BOOK & BLOG
February 6, 2009
Books of the Week
I was lucky this week, with two excellent books, plus a great manuscript by Rob Thurman for a novel that’ll be out in September.
I really enjoyed Justin Gustainis’s BLACK MAGIC WOMAN, so I was pleased to get a copy of EVIL WAYS. Here’s the thing I think EVIL WAYS is much better, and BLACK MAGIC WOMAN was a good book. (I’ve got to comment that I think the cover is silly, but that’s just me.) Once again, investigator Quincey Morris teams with witch Libby Chastain to track down the killer of several white witches. The trail leads right to Walter Grobius, a billionaire (no one’s content to be a millionaire any more) who’s very unwisely hired a black witch to prolong his miserable life. The black witch, in turn, unwisely believes he can handle the powers he’s raising.
Morris and Chastain are lucky to have killer Hannah Widmark on their side. They’re also lucky that greed overwhelms good sense. This is a fast-paced book full of adventure, some of it very unpleasant and genuinely frightening.
Patricia Briggs has never failed me yet, and BONE CROSSED is no exception to the rule. I did wish I’d at least read the ending of the previous book before I started BONE CROSSED, because I would have been able to plunge in more thoroughly with trying to remember details. This is not the book to pick up if you haven’t read any of the Mercy Thompson series. If you haven’t read these books before, I envy you, because you have a lot of good reading ahead. Mercy, as always, is complex, determined, loyal, and a great mechanic.
She takes as much of a beating every book as my Sookie does, or Jim Butcher’s Harry Dresden. Maybe they could take out a group insurance policy?
I’ve talked about Rob Thurman’s books before. I was delighted to get the chance to read TRICK OF THE LIGHT, which will be September paperback release. Put it on your calendars. This is the debut of a new series, with female protagonist Trixa Iktomi. Trixa is more than she seems, and so are her friends. The ending of this book genuinely startled me, and that’s not so easy to do.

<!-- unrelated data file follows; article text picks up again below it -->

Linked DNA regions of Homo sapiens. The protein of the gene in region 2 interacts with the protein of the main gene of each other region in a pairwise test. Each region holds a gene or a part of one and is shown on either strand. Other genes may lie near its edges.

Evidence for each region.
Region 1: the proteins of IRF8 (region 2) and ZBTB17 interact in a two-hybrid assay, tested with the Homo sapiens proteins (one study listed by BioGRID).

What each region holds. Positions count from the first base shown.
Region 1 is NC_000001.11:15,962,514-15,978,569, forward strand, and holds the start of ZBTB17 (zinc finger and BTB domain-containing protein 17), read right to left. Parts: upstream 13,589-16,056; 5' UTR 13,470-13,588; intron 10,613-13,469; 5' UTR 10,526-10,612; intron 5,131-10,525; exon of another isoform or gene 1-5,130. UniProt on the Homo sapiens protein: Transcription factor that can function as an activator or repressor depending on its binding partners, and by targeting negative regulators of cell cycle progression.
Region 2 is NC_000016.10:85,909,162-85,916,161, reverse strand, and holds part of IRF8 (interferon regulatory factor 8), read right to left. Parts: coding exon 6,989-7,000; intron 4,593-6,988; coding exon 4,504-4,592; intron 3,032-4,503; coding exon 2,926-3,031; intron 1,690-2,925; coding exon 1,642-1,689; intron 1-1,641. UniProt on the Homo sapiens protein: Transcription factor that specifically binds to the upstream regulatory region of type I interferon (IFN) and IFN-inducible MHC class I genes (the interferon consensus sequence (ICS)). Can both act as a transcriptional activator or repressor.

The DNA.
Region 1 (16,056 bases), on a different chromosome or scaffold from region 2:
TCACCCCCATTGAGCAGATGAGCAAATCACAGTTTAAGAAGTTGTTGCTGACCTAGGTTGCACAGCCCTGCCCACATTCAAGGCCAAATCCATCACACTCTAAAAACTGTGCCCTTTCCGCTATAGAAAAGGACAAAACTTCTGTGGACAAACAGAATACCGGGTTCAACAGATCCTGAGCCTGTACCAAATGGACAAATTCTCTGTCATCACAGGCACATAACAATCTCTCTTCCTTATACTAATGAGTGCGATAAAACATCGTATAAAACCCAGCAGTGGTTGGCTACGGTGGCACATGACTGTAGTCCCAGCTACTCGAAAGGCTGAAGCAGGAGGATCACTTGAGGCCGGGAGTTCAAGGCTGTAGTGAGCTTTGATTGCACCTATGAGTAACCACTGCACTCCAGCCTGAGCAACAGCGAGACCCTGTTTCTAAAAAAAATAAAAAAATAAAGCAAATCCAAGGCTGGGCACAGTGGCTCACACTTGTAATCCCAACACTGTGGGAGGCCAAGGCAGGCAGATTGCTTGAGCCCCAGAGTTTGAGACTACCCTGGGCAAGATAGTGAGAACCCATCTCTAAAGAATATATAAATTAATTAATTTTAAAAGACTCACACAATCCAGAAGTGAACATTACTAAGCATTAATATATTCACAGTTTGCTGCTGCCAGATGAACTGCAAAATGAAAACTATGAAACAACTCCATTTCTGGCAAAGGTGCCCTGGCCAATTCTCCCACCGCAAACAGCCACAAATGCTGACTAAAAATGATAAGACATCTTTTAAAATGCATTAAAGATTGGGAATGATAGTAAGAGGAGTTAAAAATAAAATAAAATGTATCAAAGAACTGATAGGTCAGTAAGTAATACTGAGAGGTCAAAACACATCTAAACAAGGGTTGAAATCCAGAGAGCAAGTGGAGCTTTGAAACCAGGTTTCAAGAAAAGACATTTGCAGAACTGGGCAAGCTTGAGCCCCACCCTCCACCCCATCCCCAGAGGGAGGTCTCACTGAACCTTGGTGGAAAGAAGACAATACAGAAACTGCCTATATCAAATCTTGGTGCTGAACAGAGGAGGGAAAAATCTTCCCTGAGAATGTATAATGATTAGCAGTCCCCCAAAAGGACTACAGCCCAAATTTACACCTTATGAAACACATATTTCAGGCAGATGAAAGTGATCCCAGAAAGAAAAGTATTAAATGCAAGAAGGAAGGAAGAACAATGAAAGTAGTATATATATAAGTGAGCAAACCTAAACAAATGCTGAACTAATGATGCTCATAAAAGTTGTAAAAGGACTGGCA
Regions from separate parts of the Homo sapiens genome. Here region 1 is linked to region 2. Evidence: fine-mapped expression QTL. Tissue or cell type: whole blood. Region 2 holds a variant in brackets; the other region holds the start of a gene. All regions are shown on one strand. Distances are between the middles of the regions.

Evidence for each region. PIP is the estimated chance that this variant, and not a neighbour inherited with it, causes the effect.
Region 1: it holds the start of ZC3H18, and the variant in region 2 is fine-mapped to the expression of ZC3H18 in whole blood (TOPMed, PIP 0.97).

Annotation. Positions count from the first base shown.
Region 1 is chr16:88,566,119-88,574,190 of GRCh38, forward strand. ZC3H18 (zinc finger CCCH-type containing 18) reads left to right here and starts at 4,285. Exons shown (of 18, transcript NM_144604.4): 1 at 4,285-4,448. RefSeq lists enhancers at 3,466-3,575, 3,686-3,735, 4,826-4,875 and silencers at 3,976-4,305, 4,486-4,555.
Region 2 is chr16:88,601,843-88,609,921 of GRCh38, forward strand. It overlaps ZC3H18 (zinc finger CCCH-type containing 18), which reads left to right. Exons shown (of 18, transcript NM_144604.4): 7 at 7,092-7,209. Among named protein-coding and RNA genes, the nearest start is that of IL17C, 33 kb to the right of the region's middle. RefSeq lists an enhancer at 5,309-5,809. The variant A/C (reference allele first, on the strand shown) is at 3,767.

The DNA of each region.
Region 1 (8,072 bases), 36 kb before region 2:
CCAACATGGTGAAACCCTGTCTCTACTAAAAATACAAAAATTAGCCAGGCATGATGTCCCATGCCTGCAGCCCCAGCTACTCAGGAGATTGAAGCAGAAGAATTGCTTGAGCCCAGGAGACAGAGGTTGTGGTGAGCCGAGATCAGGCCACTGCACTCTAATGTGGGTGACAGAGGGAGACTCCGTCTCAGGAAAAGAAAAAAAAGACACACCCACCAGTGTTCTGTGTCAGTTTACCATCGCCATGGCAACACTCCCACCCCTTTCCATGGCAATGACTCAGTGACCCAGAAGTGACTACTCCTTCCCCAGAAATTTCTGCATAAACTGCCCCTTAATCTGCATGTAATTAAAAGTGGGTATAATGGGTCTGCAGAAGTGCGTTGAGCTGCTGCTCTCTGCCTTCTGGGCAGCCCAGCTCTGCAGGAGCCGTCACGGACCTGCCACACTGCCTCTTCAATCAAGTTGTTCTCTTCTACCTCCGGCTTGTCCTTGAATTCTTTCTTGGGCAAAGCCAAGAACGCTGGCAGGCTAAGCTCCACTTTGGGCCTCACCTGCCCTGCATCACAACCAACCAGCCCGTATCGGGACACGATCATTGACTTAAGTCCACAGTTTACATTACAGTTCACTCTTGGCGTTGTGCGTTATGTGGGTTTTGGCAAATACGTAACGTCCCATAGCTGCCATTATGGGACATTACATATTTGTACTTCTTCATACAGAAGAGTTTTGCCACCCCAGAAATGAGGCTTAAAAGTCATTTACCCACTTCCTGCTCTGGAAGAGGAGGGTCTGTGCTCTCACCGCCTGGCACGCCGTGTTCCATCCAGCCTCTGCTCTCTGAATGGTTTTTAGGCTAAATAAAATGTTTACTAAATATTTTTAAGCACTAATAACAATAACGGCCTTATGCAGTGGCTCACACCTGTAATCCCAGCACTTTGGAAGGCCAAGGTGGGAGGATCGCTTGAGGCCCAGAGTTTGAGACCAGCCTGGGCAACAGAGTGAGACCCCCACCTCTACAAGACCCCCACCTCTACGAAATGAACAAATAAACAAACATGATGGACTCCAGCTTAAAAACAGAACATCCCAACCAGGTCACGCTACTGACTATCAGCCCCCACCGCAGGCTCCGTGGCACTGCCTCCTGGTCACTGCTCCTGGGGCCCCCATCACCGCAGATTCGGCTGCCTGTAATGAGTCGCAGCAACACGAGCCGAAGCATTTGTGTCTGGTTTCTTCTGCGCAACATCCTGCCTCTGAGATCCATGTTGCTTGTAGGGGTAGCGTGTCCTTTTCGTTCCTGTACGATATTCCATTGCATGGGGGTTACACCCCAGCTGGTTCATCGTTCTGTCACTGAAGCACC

A busy week on the home front. I spoke to a creative writing class at the local college, new dog Scrunch had her broken hip repaired (as much as possible), and Daughter went to view yet another prospective college. And that was just one day.
Most of this week was taken up with finishing a short story for the Mystery Writers of America anthology I’m editing. I had a good idea for a Dahlia short story, and I completed it on schedule . . . only to find that I’d read the specs for another short story I have to write, and I was two thousand words over. I tend to write short, so this was an unprecedented situation. I actually had a third of another short story to spare, if only I could have used it! Unfortunately, it doesn’t work that way.
It was actually fun to do the trimming, because I so seldom get to cut. Padding is more my norm. I took a nip here, a tuck there, cut out a plot development or two, and voila! Only 158 extra words, and since I’m the editor, maybe they’ll let me keep them.
Next I have to start my short story for the anthology Toni L.P. Kelner and I are assembling, DEATH’S EXCELLENT VACATION. I doubt I’ll run over on that one; but now that I’ve gotten the knack of cutting, I wouldn’t mind.
Speaking of writing long my moderators have recently become concerned that very long posts call all “conversation” on the site to a temporary halt. We’ve been emailing back and forth discussing the idea. We concluded that we’d ask posters will keep their messages short and to the point. Sometimes it’s impossible to make your case with brevity, but please give it a try.
As long as I’m talking about posting, I wanted to thank all of you for showing so much respect to each other. I’m proud of this website, and I want all my readers to know it. I hope this website never descends to the level of others I’ve visited, where one group gangs together to shout down the opinions of another. Respectfully disagreeing is the norm here, and I hope it stays that way. I’m glad you’re here, and I hope you visit often.
© 2009 Charlaine Harris